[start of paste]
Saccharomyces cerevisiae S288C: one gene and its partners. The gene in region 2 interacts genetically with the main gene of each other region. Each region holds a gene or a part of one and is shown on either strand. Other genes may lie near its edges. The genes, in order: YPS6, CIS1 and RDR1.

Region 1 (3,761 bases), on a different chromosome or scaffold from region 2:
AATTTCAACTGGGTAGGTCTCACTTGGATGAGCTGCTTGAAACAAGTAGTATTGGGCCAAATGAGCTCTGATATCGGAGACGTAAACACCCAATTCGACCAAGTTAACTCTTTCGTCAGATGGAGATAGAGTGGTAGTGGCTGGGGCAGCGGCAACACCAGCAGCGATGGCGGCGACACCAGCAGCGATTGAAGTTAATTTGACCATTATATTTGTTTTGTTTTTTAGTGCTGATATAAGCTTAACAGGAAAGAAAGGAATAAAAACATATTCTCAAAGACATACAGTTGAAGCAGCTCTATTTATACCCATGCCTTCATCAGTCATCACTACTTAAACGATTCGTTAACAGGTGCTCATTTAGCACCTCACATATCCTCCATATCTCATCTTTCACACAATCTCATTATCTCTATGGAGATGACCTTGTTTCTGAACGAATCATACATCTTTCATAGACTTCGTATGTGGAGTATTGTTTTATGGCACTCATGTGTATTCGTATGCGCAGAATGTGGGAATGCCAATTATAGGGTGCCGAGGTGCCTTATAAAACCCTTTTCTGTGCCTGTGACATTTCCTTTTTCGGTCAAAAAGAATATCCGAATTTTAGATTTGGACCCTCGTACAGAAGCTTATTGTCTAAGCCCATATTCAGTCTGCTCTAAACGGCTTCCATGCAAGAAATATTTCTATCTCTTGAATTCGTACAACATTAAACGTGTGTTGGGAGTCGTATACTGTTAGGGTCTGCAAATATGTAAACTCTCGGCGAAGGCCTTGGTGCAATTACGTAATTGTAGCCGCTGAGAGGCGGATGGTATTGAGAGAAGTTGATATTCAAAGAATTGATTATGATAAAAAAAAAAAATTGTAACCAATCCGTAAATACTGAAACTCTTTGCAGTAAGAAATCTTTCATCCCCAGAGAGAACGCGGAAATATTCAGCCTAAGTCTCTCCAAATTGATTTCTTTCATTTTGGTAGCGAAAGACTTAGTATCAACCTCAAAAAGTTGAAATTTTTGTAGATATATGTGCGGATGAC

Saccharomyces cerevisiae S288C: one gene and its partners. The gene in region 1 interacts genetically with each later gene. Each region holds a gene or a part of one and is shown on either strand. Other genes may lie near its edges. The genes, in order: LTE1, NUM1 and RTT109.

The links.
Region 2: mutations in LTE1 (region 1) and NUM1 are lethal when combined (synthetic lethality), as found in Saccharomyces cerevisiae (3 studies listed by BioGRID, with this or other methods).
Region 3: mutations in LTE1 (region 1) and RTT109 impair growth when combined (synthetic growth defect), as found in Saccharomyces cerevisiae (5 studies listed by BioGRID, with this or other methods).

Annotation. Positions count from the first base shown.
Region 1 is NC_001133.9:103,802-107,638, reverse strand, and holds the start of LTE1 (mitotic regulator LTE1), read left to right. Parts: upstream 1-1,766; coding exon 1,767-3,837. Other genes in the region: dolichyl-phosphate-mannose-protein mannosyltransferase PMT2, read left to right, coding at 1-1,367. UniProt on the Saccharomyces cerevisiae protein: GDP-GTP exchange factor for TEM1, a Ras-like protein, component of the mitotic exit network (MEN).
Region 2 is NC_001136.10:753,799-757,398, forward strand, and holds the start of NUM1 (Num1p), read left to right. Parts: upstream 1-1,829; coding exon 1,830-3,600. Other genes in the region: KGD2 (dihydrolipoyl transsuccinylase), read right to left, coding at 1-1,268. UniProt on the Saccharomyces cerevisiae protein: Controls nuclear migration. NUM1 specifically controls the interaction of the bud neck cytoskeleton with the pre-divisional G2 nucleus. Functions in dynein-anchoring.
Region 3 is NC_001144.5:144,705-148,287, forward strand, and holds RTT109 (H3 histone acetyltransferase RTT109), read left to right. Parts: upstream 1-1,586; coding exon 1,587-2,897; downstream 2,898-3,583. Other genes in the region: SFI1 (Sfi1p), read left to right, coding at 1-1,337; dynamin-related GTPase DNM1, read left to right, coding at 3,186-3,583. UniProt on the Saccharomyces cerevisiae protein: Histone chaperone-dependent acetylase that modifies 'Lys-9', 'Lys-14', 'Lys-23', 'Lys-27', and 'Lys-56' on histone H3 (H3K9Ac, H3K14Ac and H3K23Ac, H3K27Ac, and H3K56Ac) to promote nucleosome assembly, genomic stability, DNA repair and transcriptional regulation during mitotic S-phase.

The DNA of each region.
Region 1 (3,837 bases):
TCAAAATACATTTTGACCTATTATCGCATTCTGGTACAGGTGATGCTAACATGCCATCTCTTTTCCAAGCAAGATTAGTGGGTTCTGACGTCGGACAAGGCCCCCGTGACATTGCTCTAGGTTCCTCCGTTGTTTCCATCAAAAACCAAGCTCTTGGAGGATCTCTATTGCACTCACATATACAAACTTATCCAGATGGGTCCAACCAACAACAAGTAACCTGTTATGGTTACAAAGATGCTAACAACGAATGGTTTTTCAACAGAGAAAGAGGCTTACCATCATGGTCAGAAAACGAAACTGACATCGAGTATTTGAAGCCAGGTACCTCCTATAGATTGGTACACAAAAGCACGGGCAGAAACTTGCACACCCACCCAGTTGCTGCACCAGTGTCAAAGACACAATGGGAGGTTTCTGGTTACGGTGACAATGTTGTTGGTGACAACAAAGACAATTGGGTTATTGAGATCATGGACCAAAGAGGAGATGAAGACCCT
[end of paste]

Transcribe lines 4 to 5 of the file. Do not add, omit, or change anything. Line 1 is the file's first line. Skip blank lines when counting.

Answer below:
Saccharomyces cerevisiae S288C: one gene and its partners. The gene in region 1 interacts genetically with each later gene. Each region holds a gene or a part of one and is shown on either strand. Other genes may lie near its edges. The genes, in order: LTE1, NUM1 and RTT109.

The links.